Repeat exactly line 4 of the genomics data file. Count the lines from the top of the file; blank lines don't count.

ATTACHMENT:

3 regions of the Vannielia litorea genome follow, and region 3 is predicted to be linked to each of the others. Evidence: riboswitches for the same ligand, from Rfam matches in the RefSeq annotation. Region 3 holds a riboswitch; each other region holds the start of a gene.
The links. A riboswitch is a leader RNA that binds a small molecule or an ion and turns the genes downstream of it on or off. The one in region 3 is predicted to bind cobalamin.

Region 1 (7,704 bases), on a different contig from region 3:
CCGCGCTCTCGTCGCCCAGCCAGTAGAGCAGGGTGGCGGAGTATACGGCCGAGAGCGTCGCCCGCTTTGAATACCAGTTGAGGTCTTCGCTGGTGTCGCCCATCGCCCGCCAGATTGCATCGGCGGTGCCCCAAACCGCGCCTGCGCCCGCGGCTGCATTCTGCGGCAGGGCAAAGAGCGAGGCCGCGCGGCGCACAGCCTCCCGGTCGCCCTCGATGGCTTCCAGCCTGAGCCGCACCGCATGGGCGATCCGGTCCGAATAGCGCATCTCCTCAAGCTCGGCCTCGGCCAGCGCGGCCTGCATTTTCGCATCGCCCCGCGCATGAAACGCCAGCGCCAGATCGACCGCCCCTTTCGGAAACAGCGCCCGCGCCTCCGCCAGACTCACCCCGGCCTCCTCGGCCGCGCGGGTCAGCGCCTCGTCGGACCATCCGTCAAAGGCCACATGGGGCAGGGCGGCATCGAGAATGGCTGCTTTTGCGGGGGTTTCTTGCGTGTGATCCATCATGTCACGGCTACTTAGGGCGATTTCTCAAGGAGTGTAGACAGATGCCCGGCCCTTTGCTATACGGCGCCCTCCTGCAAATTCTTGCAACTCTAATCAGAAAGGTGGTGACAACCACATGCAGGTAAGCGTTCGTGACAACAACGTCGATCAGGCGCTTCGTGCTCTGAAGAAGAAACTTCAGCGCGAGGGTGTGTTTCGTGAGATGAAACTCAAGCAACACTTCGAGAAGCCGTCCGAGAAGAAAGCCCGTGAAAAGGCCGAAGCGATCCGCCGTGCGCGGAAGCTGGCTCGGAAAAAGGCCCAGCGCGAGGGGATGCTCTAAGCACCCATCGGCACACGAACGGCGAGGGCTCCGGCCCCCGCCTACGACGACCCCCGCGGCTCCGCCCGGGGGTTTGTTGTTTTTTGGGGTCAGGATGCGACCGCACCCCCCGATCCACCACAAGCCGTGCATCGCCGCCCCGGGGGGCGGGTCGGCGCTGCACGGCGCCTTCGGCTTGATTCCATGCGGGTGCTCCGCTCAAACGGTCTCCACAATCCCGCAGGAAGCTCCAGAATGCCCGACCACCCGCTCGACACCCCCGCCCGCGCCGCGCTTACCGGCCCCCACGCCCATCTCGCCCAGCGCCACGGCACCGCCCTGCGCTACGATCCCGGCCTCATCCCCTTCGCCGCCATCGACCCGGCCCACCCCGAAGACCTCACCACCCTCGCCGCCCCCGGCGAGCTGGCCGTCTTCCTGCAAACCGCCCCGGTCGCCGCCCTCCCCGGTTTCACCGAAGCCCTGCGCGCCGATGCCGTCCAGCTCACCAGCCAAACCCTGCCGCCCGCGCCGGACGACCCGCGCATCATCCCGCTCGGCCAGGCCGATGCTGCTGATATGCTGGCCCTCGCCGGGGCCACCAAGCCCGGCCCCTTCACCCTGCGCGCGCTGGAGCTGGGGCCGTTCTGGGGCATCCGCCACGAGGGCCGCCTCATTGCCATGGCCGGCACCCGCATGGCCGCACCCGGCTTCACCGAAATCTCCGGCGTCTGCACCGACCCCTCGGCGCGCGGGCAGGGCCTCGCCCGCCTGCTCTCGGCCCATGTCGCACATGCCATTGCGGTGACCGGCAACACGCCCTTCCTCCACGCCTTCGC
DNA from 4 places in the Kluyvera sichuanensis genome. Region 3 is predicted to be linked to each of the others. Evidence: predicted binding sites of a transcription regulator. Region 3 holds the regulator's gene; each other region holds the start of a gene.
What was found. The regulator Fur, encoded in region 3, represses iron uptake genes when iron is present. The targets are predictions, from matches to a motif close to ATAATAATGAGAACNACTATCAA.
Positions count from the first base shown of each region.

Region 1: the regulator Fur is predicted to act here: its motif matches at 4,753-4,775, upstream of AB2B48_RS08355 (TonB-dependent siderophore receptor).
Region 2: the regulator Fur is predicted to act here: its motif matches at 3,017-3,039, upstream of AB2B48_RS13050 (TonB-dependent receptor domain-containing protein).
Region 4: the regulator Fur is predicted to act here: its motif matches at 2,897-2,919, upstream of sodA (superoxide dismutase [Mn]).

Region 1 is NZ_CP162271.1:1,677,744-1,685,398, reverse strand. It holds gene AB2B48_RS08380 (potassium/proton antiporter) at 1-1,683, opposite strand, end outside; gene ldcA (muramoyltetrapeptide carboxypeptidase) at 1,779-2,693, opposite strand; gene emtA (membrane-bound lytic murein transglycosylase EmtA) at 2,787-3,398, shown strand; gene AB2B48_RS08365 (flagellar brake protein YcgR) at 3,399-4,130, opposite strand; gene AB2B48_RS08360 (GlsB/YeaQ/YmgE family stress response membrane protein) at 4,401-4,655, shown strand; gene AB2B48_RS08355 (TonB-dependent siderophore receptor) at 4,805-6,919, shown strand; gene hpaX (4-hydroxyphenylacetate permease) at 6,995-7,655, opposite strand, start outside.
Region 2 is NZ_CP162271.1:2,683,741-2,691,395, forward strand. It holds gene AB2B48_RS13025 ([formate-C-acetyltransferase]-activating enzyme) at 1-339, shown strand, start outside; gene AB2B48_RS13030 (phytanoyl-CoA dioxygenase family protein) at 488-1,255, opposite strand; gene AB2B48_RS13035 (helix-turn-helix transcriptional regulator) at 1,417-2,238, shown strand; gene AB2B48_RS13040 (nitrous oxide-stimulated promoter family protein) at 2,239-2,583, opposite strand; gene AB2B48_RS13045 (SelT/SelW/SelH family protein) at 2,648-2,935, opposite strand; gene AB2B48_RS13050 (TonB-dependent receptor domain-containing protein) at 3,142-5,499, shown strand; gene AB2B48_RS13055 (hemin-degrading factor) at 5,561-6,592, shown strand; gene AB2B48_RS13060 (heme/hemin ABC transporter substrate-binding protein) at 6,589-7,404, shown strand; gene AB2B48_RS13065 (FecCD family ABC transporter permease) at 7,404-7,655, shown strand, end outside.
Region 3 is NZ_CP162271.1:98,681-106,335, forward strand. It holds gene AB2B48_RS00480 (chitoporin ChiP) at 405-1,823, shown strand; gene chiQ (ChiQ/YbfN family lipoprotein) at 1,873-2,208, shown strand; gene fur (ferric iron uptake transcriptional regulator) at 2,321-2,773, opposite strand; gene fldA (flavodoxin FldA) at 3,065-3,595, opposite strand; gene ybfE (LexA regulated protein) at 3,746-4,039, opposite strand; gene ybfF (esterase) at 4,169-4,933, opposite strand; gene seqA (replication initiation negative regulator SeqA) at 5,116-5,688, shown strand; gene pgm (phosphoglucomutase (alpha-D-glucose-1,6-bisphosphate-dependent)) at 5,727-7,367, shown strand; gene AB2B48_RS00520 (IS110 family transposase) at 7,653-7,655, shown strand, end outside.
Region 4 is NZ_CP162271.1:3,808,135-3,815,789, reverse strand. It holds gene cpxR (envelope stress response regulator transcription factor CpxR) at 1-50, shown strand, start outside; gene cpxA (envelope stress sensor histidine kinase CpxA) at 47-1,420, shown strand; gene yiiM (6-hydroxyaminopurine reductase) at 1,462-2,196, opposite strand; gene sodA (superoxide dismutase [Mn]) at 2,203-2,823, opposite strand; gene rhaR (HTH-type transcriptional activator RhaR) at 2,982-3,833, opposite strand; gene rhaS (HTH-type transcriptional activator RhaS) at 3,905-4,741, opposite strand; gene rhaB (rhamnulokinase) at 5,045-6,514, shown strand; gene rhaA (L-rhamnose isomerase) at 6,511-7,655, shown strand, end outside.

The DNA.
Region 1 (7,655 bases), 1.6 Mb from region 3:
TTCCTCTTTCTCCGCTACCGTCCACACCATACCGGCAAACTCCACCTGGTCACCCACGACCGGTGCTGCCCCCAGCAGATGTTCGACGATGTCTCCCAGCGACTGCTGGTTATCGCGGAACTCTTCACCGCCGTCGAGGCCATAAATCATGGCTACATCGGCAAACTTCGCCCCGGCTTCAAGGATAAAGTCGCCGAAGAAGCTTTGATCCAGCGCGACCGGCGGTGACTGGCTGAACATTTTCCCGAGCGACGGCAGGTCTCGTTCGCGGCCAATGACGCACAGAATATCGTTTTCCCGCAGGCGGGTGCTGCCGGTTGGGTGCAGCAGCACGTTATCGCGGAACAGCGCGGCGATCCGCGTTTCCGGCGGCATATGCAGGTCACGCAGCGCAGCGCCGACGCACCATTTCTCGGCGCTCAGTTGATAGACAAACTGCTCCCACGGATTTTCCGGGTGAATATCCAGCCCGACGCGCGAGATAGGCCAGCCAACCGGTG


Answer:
CCGCGCTCTCGTCGCCCAGCCAGTAGAGCAGGGTGGCGGAGTATACGGCCGAGAGCGTCGCCCGCTTTGAATACCAGTTGAGGTCTTCGCTGGTGTCGCCCATCGCCCGCCAGATTGCATCGGCGGTGCCCCAAACCGCGCCTGCGCCCGCGGCTGCATTCTGCGGCAGGGCAAAGAGCGAGGCCGCGCGGCGCACAGCCTCCCGGTCGCCCTCGATGGCTTCCAGCCTGAGCCGCACCGCATGGGCGATCCGGTCCGAATAGCGCATCTCCTCAAGCTCGGCCTCGGCCAGCGCGGCCTGCATTTTCGCATCGCCCCGCGCATGAAACGCCAGCGCCAGATCGACCGCCCCTTTCGGAAACAGCGCCCGCGCCTCCGCCAGACTCACCCCGGCCTCCTCGGCCGCGCGGGTCAGCGCCTCGTCGGACCATCCGTCAAAGGCCACATGGGGCAGGGCGGCATCGAGAATGGCTGCTTTTGCGGGGGTTTCTTGCGTGTGATCCATCATGTCACGGCTACTTAGGGCGATTTCTCAAGGAGTGTAGACAGATGCCCGGCCCTTTGCTATACGGCGCCCTCCTGCAAATTCTTGCAACTCTAATCAGAAAGGTGGTGACAACCACATGCAGGTAAGCGTTCGTGACAACAACGTCGATCAGGCGCTTCGTGCTCTGAAGAAGAAACTTCAGCGCGAGGGTGTGTTTCGTGAGATGAAACTCAAGCAACACTTCGAGAAGCCGTCCGAGAAGAAAGCCCGTGAAAAGGCCGAAGCGATCCGCCGTGCGCGGAAGCTGGCTCGGAAAAAGGCCCAGCGCGAGGGGATGCTCTAAGCACCCATCGGCACACGAACGGCGAGGGCTCCGGCCCCCGCCTACGACGACCCCCGCGGCTCCGCCCGGGGGTTTGTTGTTTTTTGGGGTCAGGATGCGACCGCACCCCCCGATCCACCACAAGCCGTGCATCGCCGCCCCGGGGGGCGGGTCGGCGCTGCACGGCGCCTTCGGCTTGATTCCATGCGGGTGCTCCGCTCAAACGGTCTCCACAATCCCGCAGGAAGCTCCAGAATGCCCGACCACCCGCTCGACACCCCCGCCCGCGCCGCGCTTACCGGCCCCCACGCCCATCTCGCCCAGCGCCACGGCACCGCCCTGCGCTACGATCCCGGCCTCATCCCCTTCGCCGCCATCGACCCGGCCCACCCCGAAGACCTCACCACCCTCGCCGCCCCCGGCGAGCTGGCCGTCTTCCTGCAAACCGCCCCGGTCGCCGCCCTCCCCGGTTTCACCGAAGCCCTGCGCGCCGATGCCGTCCAGCTCACCAGCCAAACCCTGCCGCCCGCGCCGGACGACCCGCGCATCATCCCGCTCGGCCAGGCCGATGCTGCTGATATGCTGGCCCTCGCCGGGGCCACCAAGCCCGGCCCCTTCACCCTGCGCGCGCTGGAGCTGGGGCCGTTCTGGGGCATCCGCCACGAGGGCCGCCTCATTGCCATGGCCGGCACCCGCATGGCCGCACCCGGCTTCACCGAAATCTCCGGCGTCTGCACCGACCCCTCGGCGCGCGGGCAGGGCCTCGCCCGCCTGCTCTCGGCCCATGTCGCACATGCCATTGCGGTGACCGGCAACACGCCCTTCCTCCACGCCTTCGC